From the Ground in Kuala Lumpur

Malaysia, the South East Asian country located on the Malay peninsula North of Singapore and South of Thailand, has been pointed to as an example of a successful new democratic country that has benefited immensely from its its entrance into the global economy. It’s also seen as a country in which three main ethnic and religious groups, the Islamic Malays, the Indians, and the Chinese have lived in colorful harmony.

The tension that has existed under the dominant currents in the government controlled media has been around since the very inception of the country, after its bloodless independence from the British in 1957.

hindraf rally kl november 26

That tension has broiled over recently in a more conspicuous way than it has in the recent past. Demonstrations in the streets of the capital city Kuala Lumpur have met with police and military responses that have been described overly agressive. Here is a link to a local Malaysian who has been following and writing about the “chaos” that has intermittenly sparked in the tropical country. Dead Alien X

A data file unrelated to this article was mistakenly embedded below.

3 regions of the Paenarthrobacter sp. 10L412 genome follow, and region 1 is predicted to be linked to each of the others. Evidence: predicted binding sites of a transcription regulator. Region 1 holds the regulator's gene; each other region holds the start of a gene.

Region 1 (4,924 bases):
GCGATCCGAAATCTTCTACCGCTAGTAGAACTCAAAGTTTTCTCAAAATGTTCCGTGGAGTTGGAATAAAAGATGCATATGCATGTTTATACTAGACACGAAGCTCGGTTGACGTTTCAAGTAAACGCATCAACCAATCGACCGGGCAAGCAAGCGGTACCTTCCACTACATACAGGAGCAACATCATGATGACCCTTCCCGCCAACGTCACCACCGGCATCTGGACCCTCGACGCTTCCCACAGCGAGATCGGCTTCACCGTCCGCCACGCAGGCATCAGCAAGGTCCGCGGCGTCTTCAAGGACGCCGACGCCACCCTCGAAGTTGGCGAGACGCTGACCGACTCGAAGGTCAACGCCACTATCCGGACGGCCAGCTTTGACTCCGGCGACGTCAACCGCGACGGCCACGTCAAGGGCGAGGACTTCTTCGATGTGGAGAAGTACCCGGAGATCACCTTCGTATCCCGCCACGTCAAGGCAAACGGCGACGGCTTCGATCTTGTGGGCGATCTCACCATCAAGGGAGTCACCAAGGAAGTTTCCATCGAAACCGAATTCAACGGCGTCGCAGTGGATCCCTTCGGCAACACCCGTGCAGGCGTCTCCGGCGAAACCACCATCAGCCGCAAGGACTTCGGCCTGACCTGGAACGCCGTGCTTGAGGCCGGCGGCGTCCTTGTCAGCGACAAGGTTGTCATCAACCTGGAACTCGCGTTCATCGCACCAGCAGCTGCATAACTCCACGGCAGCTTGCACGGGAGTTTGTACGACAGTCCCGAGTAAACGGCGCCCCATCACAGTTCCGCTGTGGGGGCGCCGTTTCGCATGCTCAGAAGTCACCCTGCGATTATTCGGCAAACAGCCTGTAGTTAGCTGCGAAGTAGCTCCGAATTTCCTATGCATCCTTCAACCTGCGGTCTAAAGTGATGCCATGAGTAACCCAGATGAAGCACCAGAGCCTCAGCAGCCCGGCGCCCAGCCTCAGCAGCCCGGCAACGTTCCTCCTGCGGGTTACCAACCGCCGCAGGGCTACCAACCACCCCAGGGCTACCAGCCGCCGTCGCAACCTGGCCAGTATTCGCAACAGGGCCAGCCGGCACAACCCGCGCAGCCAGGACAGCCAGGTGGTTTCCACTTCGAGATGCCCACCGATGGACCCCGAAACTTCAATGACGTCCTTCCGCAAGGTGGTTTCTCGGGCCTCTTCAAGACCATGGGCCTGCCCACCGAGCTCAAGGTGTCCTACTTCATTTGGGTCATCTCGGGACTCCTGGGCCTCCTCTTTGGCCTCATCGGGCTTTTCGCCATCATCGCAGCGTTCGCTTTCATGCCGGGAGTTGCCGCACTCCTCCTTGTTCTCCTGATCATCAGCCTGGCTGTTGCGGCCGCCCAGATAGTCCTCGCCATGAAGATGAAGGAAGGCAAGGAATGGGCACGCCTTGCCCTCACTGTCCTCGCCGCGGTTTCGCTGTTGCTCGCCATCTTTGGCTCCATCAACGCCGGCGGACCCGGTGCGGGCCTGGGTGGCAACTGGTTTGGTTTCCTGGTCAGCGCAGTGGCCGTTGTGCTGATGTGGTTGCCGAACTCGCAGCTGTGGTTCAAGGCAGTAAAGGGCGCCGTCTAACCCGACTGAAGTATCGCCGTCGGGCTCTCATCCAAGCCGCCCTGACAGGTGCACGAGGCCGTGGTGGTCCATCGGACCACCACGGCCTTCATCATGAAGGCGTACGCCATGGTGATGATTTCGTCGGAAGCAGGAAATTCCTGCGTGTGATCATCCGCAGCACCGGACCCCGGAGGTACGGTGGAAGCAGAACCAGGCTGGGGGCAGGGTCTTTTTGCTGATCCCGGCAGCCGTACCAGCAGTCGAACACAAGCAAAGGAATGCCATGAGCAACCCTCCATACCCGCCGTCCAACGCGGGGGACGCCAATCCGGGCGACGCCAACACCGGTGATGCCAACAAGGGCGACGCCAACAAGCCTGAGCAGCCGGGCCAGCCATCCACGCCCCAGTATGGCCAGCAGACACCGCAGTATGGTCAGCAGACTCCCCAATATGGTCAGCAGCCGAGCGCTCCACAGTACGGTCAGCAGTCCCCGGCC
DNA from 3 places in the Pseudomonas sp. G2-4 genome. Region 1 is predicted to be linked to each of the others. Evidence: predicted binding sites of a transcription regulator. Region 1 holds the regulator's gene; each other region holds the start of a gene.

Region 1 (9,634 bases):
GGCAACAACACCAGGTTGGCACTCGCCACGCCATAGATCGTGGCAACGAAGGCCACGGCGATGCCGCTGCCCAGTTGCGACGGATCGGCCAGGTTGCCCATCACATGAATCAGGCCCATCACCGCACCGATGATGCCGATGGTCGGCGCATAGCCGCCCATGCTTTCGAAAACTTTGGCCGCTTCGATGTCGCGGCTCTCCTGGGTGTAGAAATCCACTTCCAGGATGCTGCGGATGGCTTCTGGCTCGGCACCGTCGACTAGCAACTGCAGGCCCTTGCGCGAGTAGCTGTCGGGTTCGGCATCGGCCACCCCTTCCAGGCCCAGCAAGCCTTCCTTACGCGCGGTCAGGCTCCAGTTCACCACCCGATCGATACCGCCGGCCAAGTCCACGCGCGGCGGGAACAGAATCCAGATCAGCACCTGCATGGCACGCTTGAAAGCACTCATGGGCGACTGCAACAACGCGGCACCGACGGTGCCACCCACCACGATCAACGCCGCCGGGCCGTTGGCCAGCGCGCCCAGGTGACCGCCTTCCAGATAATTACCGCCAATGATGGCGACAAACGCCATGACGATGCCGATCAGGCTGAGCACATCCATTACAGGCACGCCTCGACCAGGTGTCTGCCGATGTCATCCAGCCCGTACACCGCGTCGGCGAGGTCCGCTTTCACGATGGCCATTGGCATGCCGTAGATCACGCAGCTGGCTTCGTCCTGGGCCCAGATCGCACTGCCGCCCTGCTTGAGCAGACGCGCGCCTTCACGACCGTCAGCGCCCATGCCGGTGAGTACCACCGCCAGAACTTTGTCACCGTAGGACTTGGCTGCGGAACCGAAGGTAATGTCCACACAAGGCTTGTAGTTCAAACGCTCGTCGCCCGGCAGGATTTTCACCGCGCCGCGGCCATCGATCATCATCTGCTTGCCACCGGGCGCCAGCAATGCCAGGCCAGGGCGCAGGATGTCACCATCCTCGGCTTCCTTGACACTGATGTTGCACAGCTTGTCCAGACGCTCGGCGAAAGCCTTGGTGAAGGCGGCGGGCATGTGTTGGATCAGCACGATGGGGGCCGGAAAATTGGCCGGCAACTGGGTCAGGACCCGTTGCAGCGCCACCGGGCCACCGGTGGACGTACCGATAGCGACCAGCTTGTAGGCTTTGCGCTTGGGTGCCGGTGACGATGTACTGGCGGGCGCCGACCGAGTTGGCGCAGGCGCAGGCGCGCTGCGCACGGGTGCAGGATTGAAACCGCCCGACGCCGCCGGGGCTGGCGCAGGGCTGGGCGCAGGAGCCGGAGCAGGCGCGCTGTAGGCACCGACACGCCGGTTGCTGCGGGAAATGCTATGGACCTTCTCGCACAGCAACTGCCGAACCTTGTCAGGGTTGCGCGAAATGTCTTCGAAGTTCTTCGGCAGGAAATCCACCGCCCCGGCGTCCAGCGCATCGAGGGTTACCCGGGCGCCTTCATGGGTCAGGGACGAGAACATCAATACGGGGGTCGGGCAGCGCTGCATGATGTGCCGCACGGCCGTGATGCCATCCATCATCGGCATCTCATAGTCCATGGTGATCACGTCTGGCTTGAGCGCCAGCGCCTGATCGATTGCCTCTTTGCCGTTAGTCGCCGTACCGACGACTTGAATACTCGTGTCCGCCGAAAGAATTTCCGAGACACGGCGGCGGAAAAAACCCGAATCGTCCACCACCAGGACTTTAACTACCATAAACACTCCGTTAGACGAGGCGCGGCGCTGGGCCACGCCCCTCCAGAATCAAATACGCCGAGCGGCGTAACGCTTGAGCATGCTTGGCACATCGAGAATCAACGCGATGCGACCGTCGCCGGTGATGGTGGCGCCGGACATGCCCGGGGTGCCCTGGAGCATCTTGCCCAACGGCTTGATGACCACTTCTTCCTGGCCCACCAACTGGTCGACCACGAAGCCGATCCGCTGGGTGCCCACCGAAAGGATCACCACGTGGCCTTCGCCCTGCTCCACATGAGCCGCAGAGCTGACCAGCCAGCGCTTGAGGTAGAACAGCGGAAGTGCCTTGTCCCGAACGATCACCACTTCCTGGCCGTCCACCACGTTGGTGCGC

The rallies were apparently organized by Hindras, the Hindu Rights Action Force. Feelings of marginalization have prompted the almost exclusively ethnic Indian gathering.

There are different accounts of the recent rallies, of course. One journalist in Kuala Lumpur, an Indian and Hindu, said that the blame for the escalation between the crowds and police should not be placed totally on the police. “I want to fight for justice also. But how stupid can you be, they were throwing stones at the police. The protesters that got hurt were the ones that were resisting arrest.”

The reporter, who works at one of the country’s largest papers, said that the environment in the newsroom surrounding the event was tense. Journalists in Malaysia do not enjoy the freedom to report without a degree of censorship, both from without and within.

More later

Malay 50.4%, Chinese 23.7%, indigenous 11%, Indian 7.1%, others 7.8% (2004 est.)

Muslim 60.4%, Buddhist 19.2%, Christian 9.1%, Hindu 6.3%, Confucianism, Taoism, other traditional Chinese religions 2.6%, other or unknown 1.5%, none 0.8% (2000 census)

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